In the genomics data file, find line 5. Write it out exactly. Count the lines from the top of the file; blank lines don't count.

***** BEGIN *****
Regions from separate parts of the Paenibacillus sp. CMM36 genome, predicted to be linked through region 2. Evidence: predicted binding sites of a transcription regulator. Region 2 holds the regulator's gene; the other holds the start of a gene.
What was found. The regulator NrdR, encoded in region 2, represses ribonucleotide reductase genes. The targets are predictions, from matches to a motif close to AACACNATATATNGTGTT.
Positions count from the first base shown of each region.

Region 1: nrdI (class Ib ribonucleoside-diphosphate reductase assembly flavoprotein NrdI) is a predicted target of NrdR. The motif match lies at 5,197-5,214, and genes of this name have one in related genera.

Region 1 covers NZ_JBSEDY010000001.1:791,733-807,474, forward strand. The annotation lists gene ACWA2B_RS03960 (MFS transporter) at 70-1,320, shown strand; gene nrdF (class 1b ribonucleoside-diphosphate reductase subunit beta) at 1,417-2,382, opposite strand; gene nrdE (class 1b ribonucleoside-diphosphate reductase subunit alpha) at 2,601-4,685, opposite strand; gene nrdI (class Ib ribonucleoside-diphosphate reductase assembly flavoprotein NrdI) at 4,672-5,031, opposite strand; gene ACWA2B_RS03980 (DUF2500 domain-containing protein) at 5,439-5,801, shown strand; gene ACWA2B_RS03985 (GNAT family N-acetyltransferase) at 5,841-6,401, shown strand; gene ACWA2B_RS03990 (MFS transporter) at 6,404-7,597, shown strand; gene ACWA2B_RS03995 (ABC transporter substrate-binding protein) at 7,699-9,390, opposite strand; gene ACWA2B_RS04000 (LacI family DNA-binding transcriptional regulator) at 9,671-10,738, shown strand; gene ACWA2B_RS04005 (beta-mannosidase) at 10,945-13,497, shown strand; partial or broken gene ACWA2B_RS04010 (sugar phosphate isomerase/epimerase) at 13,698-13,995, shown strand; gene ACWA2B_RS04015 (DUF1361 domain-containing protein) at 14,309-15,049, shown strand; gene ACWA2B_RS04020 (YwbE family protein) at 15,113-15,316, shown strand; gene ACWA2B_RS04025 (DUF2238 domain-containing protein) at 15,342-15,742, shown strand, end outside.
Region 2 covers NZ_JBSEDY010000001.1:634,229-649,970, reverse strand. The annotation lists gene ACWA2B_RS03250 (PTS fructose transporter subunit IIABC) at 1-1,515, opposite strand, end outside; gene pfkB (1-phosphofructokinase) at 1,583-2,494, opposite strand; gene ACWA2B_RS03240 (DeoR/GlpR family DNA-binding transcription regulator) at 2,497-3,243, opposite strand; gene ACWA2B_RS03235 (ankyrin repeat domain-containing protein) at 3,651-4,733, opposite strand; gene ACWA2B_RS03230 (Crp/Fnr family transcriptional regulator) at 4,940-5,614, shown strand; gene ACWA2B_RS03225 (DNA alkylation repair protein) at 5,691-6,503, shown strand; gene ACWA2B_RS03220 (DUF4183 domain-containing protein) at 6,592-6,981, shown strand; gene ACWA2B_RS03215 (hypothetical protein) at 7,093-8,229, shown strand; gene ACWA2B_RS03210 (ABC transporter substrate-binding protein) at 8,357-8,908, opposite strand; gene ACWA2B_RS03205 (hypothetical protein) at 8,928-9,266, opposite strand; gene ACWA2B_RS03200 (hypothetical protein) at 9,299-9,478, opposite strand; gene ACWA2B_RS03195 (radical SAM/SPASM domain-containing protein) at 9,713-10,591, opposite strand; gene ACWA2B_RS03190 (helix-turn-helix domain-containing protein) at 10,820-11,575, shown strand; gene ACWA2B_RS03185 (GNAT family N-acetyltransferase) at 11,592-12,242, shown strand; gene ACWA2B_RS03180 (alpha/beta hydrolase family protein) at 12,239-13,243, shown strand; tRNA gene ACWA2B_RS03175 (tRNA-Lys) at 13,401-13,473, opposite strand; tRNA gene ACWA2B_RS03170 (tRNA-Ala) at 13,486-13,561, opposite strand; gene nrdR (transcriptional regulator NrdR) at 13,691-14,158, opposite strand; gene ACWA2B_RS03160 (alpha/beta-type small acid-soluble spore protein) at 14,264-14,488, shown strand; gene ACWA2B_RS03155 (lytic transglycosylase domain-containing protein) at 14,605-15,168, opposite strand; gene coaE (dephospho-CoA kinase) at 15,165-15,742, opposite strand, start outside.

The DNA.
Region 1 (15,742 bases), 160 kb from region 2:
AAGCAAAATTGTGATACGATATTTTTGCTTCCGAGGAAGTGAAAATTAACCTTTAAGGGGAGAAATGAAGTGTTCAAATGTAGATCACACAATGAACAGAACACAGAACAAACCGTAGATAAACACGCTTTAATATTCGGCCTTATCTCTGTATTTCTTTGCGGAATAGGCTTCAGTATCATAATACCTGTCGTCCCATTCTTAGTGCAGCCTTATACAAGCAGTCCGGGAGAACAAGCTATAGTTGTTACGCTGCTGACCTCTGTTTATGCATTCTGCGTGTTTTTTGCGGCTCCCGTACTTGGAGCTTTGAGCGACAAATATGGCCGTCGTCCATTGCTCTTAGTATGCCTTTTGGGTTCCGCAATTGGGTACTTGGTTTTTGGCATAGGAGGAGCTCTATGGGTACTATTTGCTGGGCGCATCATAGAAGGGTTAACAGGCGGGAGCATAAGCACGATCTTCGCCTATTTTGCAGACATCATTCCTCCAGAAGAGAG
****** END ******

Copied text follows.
Region 1 covers NZ_JBSEDY010000001.1:791,733-807,474, forward strand. The annotation lists gene ACWA2B_RS03960 (MFS transporter) at 70-1,320, shown strand; gene nrdF (class 1b ribonucleoside-diphosphate reductase subunit beta) at 1,417-2,382, opposite strand; gene nrdE (class 1b ribonucleoside-diphosphate reductase subunit alpha) at 2,601-4,685, opposite strand; gene nrdI (class Ib ribonucleoside-diphosphate reductase assembly flavoprotein NrdI) at 4,672-5,031, opposite strand; gene ACWA2B_RS03980 (DUF2500 domain-containing protein) at 5,439-5,801, shown strand; gene ACWA2B_RS03985 (GNAT family N-acetyltransferase) at 5,841-6,401, shown strand; gene ACWA2B_RS03990 (MFS transporter) at 6,404-7,597, shown strand; gene ACWA2B_RS03995 (ABC transporter substrate-binding protein) at 7,699-9,390, opposite strand; gene ACWA2B_RS04000 (LacI family DNA-binding transcriptional regulator) at 9,671-10,738, shown strand; gene ACWA2B_RS04005 (beta-mannosidase) at 10,945-13,497, shown strand; partial or broken gene ACWA2B_RS04010 (sugar phosphate isomerase/epimerase) at 13,698-13,995, shown strand; gene ACWA2B_RS04015 (DUF1361 domain-containing protein) at 14,309-15,049, shown strand; gene ACWA2B_RS04020 (YwbE family protein) at 15,113-15,316, shown strand; gene ACWA2B_RS04025 (DUF2238 domain-containing protein) at 15,342-15,742, shown strand, end outside.